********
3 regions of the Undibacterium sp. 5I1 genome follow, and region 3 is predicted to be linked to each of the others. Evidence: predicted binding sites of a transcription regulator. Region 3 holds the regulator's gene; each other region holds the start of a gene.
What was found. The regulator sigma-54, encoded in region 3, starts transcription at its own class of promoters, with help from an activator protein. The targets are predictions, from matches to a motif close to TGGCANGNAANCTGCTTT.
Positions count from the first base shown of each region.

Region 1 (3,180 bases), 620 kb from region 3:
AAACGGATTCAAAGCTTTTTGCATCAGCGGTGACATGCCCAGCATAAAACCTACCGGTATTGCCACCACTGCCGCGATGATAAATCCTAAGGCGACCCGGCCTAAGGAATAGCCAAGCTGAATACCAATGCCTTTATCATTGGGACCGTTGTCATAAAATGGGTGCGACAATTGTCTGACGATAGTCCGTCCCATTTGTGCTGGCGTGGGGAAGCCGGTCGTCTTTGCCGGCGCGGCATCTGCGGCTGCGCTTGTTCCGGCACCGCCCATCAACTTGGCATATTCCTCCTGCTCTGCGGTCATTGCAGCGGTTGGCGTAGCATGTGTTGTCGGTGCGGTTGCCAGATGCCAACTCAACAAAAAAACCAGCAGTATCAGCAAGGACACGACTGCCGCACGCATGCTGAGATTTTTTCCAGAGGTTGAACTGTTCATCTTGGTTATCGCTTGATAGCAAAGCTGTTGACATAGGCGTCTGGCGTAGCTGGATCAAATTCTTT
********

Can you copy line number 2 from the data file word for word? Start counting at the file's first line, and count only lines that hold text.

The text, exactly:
What was found. The regulator sigma-54, encoded in region 3, starts transcription at its own class of promoters, with help from an activator protein. The targets are predictions, from matches to a motif close to TGGCANGNAANCTGCTTT.